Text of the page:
Making sound financial decisions is key to business success. One of the most important spending decisions an organization can make is an investment in the right talent. As experienced mortgage recruiters can attest, spending on sourcing qualified individuals enables and drives business growth.
On the other hand, an inefficient hire often results in a ripple effect of negative consequences. To better emphasize the importance of effective recruitment and onboarding, this blog explores the true cost of hiring an employee.
Understanding the Cost of Hiring an Employee
Every talent acquisition strategy requires some degree of spending to fill business needs as they arise. That does not mean the hiring process should be immune to cost management, however. As such, managers could benefit from learning more about the costs associated with hiring, recruiting, onboarding, and retaining talent. Consider the following:
Recruitment Teams and Partners
Most businesses maintain an in-house recruiting team, while others have a mix of internal recruiters as well as third-party staffing firms. A business in Texas, for example, could have its HR personnel conducting interviews, while coordinating with a staffing agency in Pittsburgh for sourcing and screening talent.
The recruitment organization and its third-party personnel incur costs during the hiring process, offsetting the comprehensive expense of in-house recruitment. It’s important to examine the payrolling costs of an internal team relative to the service fees paid to a third-party staffing firm.
Recruitment Software and Platform Fees
Modern business functions leverage useful software and digital tools to be more efficient at what they do. HR is no different; most HR branches will rely on software that helps them manage applicants, candidates, communication, evaluation, interview appointments, and so on.
However, these systems almost always require a recurring subscription fee. At the same time, recruiters may advertise job postings on platforms that require a fee per post.
The subscriptions and fees associated with various tools, management information systems, and platforms can become a significant expense. This is another critical element to consider when evaluating the cost of hiring an employee.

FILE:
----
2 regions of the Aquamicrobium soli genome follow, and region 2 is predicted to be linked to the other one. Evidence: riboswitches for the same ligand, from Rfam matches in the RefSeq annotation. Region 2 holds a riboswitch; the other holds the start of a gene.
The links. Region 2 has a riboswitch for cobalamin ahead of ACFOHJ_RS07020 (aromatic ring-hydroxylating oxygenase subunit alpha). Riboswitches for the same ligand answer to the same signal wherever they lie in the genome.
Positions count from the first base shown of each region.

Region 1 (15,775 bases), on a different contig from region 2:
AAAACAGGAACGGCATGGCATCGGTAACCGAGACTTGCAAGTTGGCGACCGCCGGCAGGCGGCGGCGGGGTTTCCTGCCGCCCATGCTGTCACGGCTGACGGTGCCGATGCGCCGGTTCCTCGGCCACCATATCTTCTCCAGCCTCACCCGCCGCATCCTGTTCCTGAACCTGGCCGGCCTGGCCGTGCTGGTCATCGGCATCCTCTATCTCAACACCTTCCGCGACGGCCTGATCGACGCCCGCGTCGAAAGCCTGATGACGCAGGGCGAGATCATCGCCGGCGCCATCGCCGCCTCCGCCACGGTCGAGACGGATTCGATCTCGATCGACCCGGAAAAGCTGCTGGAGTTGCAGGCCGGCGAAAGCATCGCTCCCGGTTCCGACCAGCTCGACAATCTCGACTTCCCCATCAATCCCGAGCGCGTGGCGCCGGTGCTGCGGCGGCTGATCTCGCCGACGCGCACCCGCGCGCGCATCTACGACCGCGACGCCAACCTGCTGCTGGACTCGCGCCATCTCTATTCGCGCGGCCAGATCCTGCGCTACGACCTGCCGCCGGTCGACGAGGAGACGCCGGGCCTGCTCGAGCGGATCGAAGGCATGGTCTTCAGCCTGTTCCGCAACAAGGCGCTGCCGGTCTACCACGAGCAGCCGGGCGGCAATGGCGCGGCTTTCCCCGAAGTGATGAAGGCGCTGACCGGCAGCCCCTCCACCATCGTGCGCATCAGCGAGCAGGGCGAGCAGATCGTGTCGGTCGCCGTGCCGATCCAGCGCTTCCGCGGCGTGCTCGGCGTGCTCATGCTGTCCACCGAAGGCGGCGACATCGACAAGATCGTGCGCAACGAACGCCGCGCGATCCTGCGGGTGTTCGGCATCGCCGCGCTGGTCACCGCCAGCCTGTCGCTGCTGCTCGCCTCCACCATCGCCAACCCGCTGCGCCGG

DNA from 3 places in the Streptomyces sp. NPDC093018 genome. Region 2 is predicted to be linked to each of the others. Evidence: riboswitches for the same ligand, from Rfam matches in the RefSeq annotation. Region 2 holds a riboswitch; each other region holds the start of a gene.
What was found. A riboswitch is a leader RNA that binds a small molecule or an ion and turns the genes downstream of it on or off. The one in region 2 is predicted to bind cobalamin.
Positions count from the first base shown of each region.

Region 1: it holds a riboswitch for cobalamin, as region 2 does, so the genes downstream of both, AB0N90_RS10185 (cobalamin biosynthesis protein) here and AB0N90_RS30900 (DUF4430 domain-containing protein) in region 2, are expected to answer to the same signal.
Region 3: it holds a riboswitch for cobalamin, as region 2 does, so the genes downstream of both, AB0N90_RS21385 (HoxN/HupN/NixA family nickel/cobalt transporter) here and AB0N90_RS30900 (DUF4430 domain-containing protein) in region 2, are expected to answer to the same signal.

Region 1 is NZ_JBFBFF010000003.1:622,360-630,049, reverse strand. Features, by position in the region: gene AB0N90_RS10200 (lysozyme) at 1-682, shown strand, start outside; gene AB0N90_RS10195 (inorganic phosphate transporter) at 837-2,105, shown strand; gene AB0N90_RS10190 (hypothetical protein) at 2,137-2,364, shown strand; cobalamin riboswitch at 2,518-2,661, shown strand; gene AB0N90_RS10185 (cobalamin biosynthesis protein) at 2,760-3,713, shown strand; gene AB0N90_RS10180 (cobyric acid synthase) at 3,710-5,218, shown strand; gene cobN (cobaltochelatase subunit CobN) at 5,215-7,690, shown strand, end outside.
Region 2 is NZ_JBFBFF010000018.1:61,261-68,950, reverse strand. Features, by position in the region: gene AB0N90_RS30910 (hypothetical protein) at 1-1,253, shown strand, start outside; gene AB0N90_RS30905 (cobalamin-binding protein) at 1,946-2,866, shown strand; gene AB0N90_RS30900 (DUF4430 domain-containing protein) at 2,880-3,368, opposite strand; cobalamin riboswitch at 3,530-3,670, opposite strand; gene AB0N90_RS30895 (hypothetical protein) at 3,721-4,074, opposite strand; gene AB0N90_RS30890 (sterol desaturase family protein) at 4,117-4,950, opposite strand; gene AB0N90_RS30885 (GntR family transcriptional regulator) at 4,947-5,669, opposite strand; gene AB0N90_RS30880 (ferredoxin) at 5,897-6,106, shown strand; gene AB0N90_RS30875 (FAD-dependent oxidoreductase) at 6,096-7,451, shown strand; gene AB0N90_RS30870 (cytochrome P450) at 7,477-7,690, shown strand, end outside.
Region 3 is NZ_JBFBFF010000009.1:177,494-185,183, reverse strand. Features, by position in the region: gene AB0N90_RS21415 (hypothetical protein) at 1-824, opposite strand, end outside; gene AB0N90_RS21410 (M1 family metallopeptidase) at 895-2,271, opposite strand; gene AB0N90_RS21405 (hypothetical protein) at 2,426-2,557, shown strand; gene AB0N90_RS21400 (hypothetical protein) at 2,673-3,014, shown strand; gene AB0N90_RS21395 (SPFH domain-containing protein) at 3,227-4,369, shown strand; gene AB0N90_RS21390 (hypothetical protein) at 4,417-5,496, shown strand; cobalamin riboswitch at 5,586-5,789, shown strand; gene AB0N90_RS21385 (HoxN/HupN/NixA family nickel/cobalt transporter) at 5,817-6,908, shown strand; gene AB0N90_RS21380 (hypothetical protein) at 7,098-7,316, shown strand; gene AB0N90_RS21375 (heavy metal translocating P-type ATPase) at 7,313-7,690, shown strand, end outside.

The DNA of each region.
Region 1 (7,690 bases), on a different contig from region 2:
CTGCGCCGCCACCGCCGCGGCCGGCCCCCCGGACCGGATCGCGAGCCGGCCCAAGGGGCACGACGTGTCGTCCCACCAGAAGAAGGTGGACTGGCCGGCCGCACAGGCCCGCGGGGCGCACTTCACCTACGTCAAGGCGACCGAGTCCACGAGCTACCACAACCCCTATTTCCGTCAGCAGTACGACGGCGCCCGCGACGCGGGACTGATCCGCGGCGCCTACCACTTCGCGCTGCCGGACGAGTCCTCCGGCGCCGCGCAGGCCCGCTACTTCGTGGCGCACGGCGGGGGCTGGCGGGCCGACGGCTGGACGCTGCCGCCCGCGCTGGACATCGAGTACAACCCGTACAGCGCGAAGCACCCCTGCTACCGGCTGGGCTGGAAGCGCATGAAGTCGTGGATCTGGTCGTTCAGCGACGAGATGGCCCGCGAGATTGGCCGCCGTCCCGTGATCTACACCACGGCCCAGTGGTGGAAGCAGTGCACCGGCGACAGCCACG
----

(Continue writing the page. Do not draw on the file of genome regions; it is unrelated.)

Due Diligence and Background Checks
The hiring process is far more expansive than interviewing and shortlisting candidates. Businesses need to anticipate additional expenses, including the performance of critical due diligence and background screenings. Employers that are ignorant of a potential candidate’s spotty professional record, criminal history, harassment allegations, and the like could endanger the rest of their workforce.
These background checks are a key, often unavoidable, expense. On the other hand, they may preclude an extensive workplace investigation down the road.
Screening, Training, and Onboarding
During recruitment drives, especially with high-volume hiring, recruiters have to deal with a very large number of applicants. Not all of them are suitable for a given role, which means recruiters have to spend more time narrowing down a large number of applicants into a more manageable number of promising candidates.
If hired, there may be further costs associated with training and onboarding the new employee. The time and effort spent on screening, hiring, training, and onboarding can result in a significant expense.
Compensation and Benefit Plans
Compensation and benefits are among the most significant expenditures of any business. For organizations to function, thrive, and grow, they need a motivated and engaged workforce. Offering healthy compensation and benefits plans is a key factor in motivating existing employees and attracting new talent.
Maintaining a competitive balance between appealing plans and sustainable plans is essential. Otherwise, a business may either not be able to attract new employees or incentivize its existing workforce. That is why businesses must pay attention to their payroll expenses and evaluate if they are spending efficiently or if some changes are in order.
Controlling Hiring Costs
Hiring new talent enables a business to secure the innovation, diversity, and potential leadership that drives sustainability. However, to be successful in the long term, businesses must also efficiently manage the costs of hiring and retaining talent. For that to happen, the first step is to scrutinize how much they spend on hiring.
It may also prove useful to examine your organization’s spending on employee engagement and retention. Such a review should yield an accurate understanding of hiring effectiveness. If the costs of hiring and retention are threatening business operations and sustainability, austerity measures should be applied to each of the stages discussed above.
The costs of the hiring process must be managed as effectively as any other business function. Otherwise, inefficiency and avoidable costs can quickly erode both revenue and profit.